Despite a fruitful crop year, the future of Chalkidiki olives is threatened as winter temperatures rise and precipitation falls.
New research from the Aristotle University of Thessaloniki has found that the emerging, climate change-fueled weather pattern in the northern Chalkidiki peninsula in Greece could jeopardize the region’s olive farmers.
The research, funded by the Chalkidiki Chamber of Commerce, documented the changes in the region’s ambient temperature and precipitation levels and examined their impact on olive trees.
The rise in temperature, the decrease in rainfall, as well as the need for water, (which is) particularly important for olive cultivation, portend a bleak future for the olive cultivation in Chalkidiki.
According to Christina Anagnostopoulou, a professor of climatology at Aristotle University who led the research, Chalkidiki is becoming warmer and drier, disrupting the existing pattern of olive cultivation on the peninsula.
“Our study examined the consequences of climate change on the olive cultivation of Chalkidiki,” Anagnostopoulou told Olive Oil Times.See Also:Chalkidiki Table Olives Hit by Hail Ahead of Harvest
“We found that the average temperature in the region has increased by around 1.5 ºC since the 1980s, mostly in the southwest part of the region,” she added. “According to the worst-case scenario, summer temperatures will increase by 2.5 ºC to 3.0 ºC, while a milder increase of 1.5 ºC is expected in winter time in the next decades.”
The professor explained that unnaturally warm winter weather can severely hamper the fruiting of olive trees.
“Olive trees require special cooling conditions during the winter in order to break bud dormancy,” she said. “In warm years, the absence of proper cold winter weather leads to reduced flowering in the spring and consequently to a reduced yield at harvest time.”
“it is now clear to us that, in the coming decades, the olive trees [in Chalkidiki] will not be able to gather the necessary ‘cold units’ [also known as chill hours] to break bud dormancy due to the rise in temperature,” Anagnostopoulou added. “So, a reduction in the blossoming of the trees is most likely, which will affect both the quantity and the quality of the olive fruits.”
Anagnostopoulou said that rainfalls on the peninsula have also decreased compared to previously, particularly in the region’s territories situated inland.
Even more, the forecasted trend of even lower precipitation levels in the coming years will likely thin out the water reservoirs of the area, ultimately weakening the region’s irrigation capacity with a detrimental effect on non-irrigated olive groves.
“Non-irrigated olive groves in Chalkidiki will not be sustainable,” Anagnostopoulou said.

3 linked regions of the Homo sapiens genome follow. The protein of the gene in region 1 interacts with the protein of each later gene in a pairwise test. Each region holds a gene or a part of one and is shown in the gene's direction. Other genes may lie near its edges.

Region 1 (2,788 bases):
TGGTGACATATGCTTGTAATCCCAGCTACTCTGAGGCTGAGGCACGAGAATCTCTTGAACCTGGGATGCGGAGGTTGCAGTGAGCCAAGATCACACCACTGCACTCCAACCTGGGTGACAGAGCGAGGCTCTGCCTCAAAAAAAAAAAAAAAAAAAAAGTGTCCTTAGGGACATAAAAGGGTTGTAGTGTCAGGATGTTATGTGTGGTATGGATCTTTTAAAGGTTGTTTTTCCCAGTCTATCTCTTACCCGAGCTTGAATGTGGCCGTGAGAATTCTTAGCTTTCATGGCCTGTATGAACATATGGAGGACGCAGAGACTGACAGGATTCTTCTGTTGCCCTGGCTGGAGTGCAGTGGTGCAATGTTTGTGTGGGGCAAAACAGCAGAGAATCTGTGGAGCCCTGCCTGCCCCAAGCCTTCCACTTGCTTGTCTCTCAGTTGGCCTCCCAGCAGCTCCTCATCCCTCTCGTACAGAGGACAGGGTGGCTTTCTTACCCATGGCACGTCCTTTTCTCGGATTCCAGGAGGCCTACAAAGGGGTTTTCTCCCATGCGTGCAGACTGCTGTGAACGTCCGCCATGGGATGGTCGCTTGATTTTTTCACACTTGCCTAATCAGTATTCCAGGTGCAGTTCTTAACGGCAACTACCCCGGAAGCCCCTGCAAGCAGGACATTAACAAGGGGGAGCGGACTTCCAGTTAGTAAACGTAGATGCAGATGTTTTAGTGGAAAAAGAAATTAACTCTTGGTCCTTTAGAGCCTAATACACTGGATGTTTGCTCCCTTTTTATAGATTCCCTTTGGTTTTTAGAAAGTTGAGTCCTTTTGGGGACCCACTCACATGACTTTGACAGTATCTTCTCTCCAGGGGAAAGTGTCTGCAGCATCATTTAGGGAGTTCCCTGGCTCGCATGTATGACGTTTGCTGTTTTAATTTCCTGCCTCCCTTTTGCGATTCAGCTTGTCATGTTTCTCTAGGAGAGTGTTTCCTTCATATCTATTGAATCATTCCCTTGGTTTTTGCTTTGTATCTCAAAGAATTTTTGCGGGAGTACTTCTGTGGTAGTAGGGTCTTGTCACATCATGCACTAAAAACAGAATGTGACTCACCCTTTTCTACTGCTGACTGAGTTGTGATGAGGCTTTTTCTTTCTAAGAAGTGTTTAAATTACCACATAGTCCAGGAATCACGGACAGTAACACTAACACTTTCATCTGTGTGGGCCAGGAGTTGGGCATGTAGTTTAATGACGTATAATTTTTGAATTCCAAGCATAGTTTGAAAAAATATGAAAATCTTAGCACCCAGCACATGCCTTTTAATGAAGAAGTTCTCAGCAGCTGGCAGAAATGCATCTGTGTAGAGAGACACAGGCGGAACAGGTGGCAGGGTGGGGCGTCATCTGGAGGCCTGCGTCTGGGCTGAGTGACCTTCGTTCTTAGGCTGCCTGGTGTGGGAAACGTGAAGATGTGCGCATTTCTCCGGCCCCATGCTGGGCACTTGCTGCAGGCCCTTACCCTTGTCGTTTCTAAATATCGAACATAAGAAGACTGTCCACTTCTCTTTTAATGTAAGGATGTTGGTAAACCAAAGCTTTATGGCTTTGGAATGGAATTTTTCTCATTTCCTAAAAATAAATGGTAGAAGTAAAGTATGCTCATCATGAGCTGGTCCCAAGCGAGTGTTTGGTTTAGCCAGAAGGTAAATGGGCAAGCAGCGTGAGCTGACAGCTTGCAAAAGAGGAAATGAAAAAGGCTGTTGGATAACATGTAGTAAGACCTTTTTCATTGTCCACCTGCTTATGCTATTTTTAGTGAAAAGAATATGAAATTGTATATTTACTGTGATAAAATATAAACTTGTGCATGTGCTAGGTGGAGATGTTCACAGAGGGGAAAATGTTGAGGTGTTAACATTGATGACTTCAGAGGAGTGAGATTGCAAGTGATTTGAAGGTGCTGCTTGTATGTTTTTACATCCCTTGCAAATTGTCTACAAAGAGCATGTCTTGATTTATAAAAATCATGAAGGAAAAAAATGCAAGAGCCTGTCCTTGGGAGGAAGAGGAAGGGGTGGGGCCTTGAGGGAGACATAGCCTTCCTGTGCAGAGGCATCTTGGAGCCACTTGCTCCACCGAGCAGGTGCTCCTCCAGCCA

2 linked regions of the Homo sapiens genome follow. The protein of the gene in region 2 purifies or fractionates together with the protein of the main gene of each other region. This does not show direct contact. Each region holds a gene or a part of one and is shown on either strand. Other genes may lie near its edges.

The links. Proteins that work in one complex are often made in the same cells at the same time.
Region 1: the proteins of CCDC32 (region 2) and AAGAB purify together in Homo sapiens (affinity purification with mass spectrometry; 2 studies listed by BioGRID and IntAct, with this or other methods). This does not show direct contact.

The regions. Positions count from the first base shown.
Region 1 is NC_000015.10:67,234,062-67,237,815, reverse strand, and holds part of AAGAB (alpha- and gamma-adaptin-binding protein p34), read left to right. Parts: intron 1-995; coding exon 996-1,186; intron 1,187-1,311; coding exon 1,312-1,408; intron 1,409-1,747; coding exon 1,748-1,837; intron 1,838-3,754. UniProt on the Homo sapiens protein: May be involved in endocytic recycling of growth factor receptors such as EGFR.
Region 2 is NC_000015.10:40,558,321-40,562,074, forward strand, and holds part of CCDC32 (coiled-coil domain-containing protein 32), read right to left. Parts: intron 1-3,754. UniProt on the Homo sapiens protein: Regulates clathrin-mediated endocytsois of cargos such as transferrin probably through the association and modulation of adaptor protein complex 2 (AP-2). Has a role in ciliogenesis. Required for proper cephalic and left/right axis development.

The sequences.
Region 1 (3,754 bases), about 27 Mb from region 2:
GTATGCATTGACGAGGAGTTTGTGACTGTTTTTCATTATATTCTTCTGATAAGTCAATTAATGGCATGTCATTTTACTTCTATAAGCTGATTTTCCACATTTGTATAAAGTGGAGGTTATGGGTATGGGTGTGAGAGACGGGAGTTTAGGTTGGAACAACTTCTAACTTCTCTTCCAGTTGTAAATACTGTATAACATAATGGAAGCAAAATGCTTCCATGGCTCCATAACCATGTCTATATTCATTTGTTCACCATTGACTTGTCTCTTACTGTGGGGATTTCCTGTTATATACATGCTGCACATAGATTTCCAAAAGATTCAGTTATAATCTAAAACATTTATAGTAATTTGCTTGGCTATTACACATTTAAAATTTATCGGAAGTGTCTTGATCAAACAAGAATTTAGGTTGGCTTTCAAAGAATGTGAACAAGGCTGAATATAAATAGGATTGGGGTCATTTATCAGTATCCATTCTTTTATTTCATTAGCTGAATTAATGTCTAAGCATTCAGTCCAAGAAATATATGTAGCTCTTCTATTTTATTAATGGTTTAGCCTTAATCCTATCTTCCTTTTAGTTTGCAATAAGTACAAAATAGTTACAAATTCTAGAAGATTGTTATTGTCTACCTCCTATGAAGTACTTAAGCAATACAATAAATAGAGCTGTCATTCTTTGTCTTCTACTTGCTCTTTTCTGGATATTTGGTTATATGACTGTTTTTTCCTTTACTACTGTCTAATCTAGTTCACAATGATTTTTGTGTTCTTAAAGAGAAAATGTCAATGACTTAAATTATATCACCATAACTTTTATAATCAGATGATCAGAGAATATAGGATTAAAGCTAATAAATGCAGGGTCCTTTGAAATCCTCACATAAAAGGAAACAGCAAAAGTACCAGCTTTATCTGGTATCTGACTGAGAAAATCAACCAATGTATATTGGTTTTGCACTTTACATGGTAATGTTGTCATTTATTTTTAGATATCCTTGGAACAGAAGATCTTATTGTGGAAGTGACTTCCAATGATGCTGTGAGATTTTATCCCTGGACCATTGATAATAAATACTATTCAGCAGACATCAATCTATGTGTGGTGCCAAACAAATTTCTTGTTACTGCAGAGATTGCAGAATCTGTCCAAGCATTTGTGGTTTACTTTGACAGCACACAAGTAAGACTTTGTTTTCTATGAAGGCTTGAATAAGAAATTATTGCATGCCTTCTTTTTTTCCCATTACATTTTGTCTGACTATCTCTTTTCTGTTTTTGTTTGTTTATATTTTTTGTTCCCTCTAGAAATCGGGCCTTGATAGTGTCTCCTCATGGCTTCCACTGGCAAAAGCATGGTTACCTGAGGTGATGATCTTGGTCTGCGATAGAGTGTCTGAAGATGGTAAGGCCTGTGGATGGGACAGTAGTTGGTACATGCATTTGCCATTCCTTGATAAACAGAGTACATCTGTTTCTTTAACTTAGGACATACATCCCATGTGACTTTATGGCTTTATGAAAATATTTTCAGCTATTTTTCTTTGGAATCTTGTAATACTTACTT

However, she added that using smart irrigation systems and switching to olive varieties that are more resistant to warm and dry weather conditions might partially solve the problem.
Around 60,000 farmers are growing olives on the Chalkidiki peninsula in northern Greece.See Also:Researchers Study How Lack of Chill Hours Impacts Olive Development, Oil Quality
The characteristic green, oval-shaped Chalkidiki olives are mostly reserved as table olives and primarily exported to worldwide markets.
Other olive varieties most suitable for oil production are also grown on the peninsula, with an average production of 7,000 tons annually.
Chalkidiki olive farmers previously expressed fears of the impact of climate change in the region in a 2019 harvest survey conducted by Olive Oil Times in late 2019.
Their fears became a reality in 2021, when winter temperatures remained higher than usual in the region, affecting the production cycle of the olive trees and preventing them from flowering to full capacity.
According to estimates, €80 million of damage was done to Chalkidiki table olive producers alone due to the adverse weather. Scientists attributed the unusually high temperatures of the 2021/22 crop year to climate change.
This crop year, however, was rewarding for the region’s olive growers, with an overall yield of 160,000 tons of Chalkidiki olives, far exceeding the initial expectations of a more modest yield of 100,000 tons.
Nevertheless, the university’s research leaves little room for local producers to be hopeful and confident about the future.
“The rise in temperature, the decrease in rainfall, as well as the need for water, [which is] particularly important for olive cultivation, portend a bleak future for the olive cultivation in Chalkidiki,” Anagnostopoulou said.
“Our study should be considered the beginning of informing farmers and the public in Chalkidiki about the consequences of climate change and should contribute to improving our response on a local and regional level,” she concluded.